Monday, 1 February 2010

The right to bail: Is it disappearing or being whittled down?

A fundamental element of English criminal law and practice is that the accused is to be considered “innocent until proven guilty” before a court of law. The “presumption of innocence” is the foundation of the now very heavily amended Bail Act 1976. The Act begins with the defendant having a right to unconditional bail but bail may be refused in situations provided for in the Act – e.g. that there are substantial grounds to believe that the defendant would commit further offences.

From 1st February 2010 some further amendments to the Bail Act 1976 have come into force. This commencement order has activated sections 114 and 115 of the Coroners and Justice Act 2009.

Defendant is accused or convicted of an imprisonable offence: When considering whether to grant bail, a court has to consider a number of factors and section 114 has added new factors:

“if the court is satisfied that there are substantial grounds for believing that the defendant, if released on bail (whether subject to conditions or not), would commit an offence while on bail, the risk that the defendant may do so by engaging in conduct that would, or would be likely to, cause physical or mental injury to any person other than the defendant,”

Defendant is charged with murder: Here, section 114 states:

“the defendant may not be granted bail unless the court is of the opinion that there is no significant risk of the defendant committing, while on bail, an offence that would, or would be likely to, cause physical or mental injury to any person other than the defendant.”

Section 115 – “A person charged with murder may not be granted bail except by order of a judge of the Crown Court.” This will apply whether the defendant is charged just with murder or with murder together with other offences.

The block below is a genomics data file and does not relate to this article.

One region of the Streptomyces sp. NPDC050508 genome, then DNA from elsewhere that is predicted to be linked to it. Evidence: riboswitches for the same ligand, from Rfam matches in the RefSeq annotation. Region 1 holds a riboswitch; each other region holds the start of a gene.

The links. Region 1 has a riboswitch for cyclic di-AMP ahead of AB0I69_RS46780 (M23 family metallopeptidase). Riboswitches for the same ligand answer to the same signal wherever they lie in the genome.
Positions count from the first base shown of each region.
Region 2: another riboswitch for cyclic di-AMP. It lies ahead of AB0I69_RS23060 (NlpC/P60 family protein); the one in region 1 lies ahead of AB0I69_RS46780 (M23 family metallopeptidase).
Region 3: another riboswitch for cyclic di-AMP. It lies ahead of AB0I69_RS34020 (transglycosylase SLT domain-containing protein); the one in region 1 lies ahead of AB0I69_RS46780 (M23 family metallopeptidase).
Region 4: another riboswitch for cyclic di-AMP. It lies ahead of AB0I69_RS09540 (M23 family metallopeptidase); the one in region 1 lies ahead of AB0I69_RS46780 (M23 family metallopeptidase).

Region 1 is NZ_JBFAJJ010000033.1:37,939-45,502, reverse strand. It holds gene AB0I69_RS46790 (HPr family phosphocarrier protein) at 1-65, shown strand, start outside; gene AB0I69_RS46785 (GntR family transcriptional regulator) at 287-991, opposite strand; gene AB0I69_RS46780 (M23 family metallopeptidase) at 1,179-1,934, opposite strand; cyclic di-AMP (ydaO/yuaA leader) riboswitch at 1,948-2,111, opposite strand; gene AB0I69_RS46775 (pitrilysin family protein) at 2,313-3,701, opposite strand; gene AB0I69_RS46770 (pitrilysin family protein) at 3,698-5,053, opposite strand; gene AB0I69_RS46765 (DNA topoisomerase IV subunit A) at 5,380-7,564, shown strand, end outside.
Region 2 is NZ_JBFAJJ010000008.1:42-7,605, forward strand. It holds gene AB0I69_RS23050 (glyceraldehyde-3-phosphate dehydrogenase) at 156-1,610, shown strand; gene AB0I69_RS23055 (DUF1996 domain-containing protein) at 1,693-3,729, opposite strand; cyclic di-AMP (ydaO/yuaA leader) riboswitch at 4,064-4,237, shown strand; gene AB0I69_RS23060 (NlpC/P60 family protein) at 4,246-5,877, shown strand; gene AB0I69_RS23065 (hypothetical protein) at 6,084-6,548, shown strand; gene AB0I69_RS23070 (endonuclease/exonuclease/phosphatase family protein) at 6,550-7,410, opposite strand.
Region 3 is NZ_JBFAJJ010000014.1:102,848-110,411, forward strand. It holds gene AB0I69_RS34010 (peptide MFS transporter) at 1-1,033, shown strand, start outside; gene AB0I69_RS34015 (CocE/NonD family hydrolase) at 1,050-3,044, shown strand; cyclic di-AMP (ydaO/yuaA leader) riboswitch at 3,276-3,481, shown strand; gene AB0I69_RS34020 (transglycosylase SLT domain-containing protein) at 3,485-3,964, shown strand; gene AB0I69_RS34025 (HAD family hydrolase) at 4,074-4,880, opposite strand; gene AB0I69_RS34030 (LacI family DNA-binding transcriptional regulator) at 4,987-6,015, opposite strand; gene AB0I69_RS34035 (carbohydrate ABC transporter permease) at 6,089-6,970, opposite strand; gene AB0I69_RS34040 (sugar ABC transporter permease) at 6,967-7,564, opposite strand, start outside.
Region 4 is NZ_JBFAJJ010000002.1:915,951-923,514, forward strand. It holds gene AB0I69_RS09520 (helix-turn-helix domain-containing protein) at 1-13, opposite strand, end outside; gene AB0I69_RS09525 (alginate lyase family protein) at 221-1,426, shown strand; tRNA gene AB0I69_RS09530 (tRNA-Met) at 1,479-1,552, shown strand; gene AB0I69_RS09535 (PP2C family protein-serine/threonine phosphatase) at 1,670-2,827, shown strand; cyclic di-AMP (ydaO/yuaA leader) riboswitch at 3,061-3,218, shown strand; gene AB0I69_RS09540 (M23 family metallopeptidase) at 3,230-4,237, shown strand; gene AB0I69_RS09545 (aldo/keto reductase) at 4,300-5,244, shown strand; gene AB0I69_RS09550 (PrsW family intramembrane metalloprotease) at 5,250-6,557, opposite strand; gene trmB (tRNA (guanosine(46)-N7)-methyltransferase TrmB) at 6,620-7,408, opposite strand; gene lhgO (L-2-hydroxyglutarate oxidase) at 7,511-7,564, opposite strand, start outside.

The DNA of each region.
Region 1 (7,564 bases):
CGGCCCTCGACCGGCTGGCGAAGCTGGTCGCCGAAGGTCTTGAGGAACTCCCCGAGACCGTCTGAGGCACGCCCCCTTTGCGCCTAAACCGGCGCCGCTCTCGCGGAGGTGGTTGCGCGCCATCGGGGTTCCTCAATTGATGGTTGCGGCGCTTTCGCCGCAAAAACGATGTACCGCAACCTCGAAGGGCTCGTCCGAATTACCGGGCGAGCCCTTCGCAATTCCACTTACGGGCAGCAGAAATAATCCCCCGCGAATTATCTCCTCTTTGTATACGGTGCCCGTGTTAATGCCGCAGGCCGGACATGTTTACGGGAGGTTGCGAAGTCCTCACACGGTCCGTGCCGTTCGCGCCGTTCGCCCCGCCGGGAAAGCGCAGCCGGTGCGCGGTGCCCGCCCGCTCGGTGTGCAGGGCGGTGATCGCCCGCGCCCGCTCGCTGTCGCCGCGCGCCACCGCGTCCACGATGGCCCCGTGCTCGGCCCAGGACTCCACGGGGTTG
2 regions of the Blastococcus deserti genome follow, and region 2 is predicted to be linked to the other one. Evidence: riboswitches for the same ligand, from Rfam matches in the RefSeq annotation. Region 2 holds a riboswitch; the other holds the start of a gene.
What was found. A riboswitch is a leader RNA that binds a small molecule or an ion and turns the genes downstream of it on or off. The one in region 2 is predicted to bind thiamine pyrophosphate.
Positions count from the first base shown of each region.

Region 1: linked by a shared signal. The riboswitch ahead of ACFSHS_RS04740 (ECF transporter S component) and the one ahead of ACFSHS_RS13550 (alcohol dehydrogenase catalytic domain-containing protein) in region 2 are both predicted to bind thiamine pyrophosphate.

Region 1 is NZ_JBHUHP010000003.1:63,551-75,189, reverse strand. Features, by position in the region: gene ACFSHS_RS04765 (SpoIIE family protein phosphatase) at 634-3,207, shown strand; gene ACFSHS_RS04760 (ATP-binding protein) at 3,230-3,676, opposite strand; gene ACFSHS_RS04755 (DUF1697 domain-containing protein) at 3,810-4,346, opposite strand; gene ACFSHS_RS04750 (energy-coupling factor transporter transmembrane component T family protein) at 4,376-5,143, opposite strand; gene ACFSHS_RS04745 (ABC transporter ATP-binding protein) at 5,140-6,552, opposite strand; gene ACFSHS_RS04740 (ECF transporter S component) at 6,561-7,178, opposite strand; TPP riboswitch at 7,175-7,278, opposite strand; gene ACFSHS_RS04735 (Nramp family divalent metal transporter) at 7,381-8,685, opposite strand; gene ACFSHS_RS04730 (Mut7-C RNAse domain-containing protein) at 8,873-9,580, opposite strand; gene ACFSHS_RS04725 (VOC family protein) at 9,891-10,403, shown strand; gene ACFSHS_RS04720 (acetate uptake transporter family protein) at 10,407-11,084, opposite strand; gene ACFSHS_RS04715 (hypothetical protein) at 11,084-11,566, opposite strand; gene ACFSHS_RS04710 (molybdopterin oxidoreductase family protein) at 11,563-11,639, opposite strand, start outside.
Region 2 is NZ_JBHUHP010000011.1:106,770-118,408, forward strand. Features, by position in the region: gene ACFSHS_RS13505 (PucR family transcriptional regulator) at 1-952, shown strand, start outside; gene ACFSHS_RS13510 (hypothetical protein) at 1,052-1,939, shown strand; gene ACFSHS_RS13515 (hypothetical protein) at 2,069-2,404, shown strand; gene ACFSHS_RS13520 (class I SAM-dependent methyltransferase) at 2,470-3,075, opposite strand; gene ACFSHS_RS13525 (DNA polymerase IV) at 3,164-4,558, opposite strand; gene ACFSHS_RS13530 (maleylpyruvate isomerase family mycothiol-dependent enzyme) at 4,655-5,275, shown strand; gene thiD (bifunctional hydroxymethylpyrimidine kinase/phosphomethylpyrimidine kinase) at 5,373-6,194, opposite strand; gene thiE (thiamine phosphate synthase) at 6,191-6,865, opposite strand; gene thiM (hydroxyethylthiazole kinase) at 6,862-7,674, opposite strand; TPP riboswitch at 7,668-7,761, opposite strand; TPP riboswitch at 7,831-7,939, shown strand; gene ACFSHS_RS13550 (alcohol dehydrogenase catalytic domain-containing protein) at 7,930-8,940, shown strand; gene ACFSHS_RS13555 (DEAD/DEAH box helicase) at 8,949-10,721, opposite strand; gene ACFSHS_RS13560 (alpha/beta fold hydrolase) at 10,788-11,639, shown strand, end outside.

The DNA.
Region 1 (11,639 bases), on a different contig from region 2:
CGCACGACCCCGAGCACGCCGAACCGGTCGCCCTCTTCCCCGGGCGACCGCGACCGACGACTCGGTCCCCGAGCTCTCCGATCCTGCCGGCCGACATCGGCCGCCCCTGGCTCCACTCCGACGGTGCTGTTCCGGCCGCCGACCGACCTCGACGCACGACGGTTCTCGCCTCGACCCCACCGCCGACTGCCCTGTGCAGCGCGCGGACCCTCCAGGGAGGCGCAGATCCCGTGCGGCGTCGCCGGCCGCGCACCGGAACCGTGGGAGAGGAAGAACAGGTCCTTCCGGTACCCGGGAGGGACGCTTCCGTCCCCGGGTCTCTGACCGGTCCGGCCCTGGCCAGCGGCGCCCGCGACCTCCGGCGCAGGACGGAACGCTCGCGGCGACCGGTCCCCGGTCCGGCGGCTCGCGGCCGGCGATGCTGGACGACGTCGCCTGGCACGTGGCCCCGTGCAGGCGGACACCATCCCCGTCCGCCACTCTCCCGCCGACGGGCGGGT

Hence, the right of the magistrates’ court to grant bail in a murder case has gone. It would appear that where a defendant has a criminal record involving an offence or offences of violence then it will now be far more difficult for him to get bail and, after all, one of the best pointers to a person’s future conduct is their record and the record may be one of the few items of definite information available to the court making the bail decision.

These changes to the law are the government’s reaction to (a) the Weddell case and (b) the case of Peart. It is also worth noting the Swellings case.

Weddell was accused of the murder of his wife. He was bailed by a Crown Court Judge and went on to kill his mother-in-law and then himself.

Peart's was convicted of manslaughter on the basis of diminished responsibility. At the time that he killed Mr Whelan he was on bail, granted by the Crown Court, for burglary.

Swellings appeared before Warrington Magistrates Court charged with assault on a girl. At first bail was refused but later, having pleaded NOT guilty, he was bailed. The case went to the Crown Court where, some months later, Swellings pleaded guilty and was bailed pending sentence. During the evening of the same day, Swellings assaulted a man. A couple of days later, he was re-bailed in absence over assault on girl by Warrington Crown Court but was remanded in custody by Runcorn magistrates for the assault on the man. A further week later, on 10th August 2007, Swellings pleaded guilty at Warrington Magistrates’ Court to the assault on the man but was granted bail pending sentence. The same evening he, with two others, murdered Mr Garry Newlove.

The government’s reaction to these cases has been seen in some quarters as an over-reaction. The existing law was considered to be adequate. The Ministry of Justice consulted over their ideas to amend the law and 30 responses were received including several influential bodies such as Liberty and the Criminal Bar Association.

Liberty said: